There are millions of websites in the world, but how many have we seen that simply look terrible due to the wrong font being used, or dont scale well if you need to make the text larger say for users with impaired vision? If you really want to get serious about web design especially to meet the standards of the <strong>W3C</strong> i.e. designing sites for companies, then Simon advises on the most ideal fonts for all types of web-sites from corporates to blogs! Remember your visitors may be put off by the font you use and not browse any further on your domain. I know I certainly have. And believe it or not, in America you can be sued for not making your website accessible using these techniques. Its worth thinking about and maybe that legislation may apply over here before long.
Choosing the right images or colors as backgrounds for a web-page can really make or break your design. We've all seen some hideous ones along the way. But there are other considerations that Simon makes you aware of. Using a nice jpeg as the background may have a huge file size and take ages to download, and even though broadband can be had for the price of dial-up, we seldom have the patience to wait for pages to download. Important questions to ask also is do you really need it when a simple background will suffice? Pro CSS then explains all the pros and cons, and you can have your cake and eat it. By choosing web-safe colours, you give your site a better chance of rendering the same on most computer screens. However if you want to be more adventurous the pitfalls are pointed out. More importantly if you <strong>really</strong> do need to use a jpeg/gif as a background, the book explains how to keep those file sizes to a minimum using your favorite image-editing software such as Adobe Illustrator or Fireworks.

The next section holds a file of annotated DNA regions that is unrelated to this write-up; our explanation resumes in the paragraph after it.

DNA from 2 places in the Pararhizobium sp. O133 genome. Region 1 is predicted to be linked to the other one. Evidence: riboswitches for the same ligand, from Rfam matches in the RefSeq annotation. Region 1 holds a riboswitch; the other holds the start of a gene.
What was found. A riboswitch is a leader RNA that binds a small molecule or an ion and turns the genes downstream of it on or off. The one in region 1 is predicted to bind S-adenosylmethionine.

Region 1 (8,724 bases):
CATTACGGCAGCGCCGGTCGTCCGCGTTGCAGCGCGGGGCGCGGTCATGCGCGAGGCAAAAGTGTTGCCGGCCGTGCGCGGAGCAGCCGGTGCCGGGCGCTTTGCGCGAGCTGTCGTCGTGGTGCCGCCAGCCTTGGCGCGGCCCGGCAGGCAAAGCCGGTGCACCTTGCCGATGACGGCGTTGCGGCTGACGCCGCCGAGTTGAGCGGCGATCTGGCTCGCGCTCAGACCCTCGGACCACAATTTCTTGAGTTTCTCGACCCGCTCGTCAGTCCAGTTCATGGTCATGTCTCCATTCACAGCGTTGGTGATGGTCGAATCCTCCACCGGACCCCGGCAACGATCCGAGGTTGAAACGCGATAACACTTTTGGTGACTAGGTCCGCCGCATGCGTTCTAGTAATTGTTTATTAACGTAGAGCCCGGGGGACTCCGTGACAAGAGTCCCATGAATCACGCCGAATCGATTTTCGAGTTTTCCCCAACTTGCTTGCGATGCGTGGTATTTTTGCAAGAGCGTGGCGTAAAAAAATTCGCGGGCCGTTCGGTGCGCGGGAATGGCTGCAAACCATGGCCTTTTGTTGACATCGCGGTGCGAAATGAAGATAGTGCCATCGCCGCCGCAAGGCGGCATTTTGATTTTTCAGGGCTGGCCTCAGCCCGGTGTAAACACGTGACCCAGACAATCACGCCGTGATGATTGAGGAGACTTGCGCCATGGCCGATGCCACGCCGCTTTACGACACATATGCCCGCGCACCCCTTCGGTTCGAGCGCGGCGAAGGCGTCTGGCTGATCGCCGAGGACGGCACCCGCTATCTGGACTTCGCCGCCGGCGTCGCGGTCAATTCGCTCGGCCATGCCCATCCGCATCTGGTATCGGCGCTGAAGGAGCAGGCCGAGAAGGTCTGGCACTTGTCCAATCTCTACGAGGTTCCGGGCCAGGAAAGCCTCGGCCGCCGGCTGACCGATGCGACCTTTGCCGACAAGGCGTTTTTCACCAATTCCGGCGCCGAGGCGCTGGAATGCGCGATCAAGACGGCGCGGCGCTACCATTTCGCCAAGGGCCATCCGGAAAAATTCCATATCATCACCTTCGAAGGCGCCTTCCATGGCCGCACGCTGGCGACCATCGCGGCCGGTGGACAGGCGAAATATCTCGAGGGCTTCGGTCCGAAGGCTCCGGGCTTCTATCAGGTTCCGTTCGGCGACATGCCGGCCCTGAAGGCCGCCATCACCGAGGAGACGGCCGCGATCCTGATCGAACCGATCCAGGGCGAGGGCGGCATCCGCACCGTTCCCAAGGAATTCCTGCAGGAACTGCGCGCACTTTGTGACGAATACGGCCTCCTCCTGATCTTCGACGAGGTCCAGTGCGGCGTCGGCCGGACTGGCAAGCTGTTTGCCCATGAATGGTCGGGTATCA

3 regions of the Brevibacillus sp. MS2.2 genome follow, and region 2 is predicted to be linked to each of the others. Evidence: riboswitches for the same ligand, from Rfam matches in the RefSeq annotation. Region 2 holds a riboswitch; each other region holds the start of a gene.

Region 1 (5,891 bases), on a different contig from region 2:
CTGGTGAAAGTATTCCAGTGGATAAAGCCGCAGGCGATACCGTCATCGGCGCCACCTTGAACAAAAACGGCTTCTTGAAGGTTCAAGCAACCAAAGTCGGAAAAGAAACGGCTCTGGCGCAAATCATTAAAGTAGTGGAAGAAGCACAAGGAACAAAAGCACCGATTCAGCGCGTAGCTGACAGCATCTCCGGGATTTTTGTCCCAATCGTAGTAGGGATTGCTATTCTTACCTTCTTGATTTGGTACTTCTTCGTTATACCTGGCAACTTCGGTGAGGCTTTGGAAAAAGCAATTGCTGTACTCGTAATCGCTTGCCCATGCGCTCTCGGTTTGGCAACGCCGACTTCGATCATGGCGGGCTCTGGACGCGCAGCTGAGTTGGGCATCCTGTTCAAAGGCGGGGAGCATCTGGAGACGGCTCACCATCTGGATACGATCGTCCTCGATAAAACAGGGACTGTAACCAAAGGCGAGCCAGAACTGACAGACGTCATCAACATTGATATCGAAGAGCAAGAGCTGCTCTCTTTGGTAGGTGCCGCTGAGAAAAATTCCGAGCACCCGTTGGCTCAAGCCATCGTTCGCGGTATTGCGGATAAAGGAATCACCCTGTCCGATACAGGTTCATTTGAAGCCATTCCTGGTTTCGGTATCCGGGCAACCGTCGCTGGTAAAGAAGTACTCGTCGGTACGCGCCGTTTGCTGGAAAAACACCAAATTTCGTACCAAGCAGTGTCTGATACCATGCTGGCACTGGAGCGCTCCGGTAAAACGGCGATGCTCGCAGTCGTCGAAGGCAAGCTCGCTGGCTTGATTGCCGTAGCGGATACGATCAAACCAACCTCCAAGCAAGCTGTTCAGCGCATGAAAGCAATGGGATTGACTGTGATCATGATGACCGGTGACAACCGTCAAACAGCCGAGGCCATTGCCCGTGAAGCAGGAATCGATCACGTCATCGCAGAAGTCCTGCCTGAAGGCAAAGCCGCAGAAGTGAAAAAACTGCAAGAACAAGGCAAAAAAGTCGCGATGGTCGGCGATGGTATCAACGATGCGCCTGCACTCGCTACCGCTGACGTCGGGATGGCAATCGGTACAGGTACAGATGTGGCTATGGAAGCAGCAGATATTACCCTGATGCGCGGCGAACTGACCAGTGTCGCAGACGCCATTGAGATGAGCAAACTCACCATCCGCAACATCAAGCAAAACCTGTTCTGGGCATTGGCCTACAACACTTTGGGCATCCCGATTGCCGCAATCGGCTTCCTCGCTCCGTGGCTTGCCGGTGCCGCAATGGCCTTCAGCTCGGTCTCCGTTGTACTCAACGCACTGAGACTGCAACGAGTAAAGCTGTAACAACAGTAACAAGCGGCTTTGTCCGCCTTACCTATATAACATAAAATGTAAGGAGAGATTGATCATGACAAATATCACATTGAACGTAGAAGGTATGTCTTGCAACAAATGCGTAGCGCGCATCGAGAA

<u>Lists & Navigation</u>
I finished this chapter prior to writing this review & and all the mystery and bedazzlement that I got from trying to understand navigation has gone. Techniques such [inline] to style your list horizontaly, styling an [ol] or an [ul] and then adding styles and classes to those [li]'s and [ul]'s within them are explained clearly. The author also has a download available from the apress website to accompany all chapters including all gifs used in all the examples as well as the final site you'll build towards the end of the book! It also includes all the code and markup so you can copy and paste saving time. What more do you need!
One thing that annoyed me about the other books, is telling you what the css code is for a certain technique but failing to show you how to implement it in the html mark-up. So another brownie point that this book has going for it. The author also has a blog at http://www.collylogic.com - its well worth a read.
So to finalise, this book is 6* because every chapter has proven to be extremely useful and I've 'not' skipped a page, its 400pgs+, and is competitively priced. Im looking forward to learning hacks, forms & liquid/elastic designs in later chapters.
So if you want that smug grin effect when you apply some CSS to HTML markup that works every time, then this book is it. More importantly, You get the feel good factor because you know you're learning, you know why what you've done works and you know it wont be long before you'll have some pretty nifty looking sites up on the world wide web!
So does it deliver? A definite and resounding YES!!.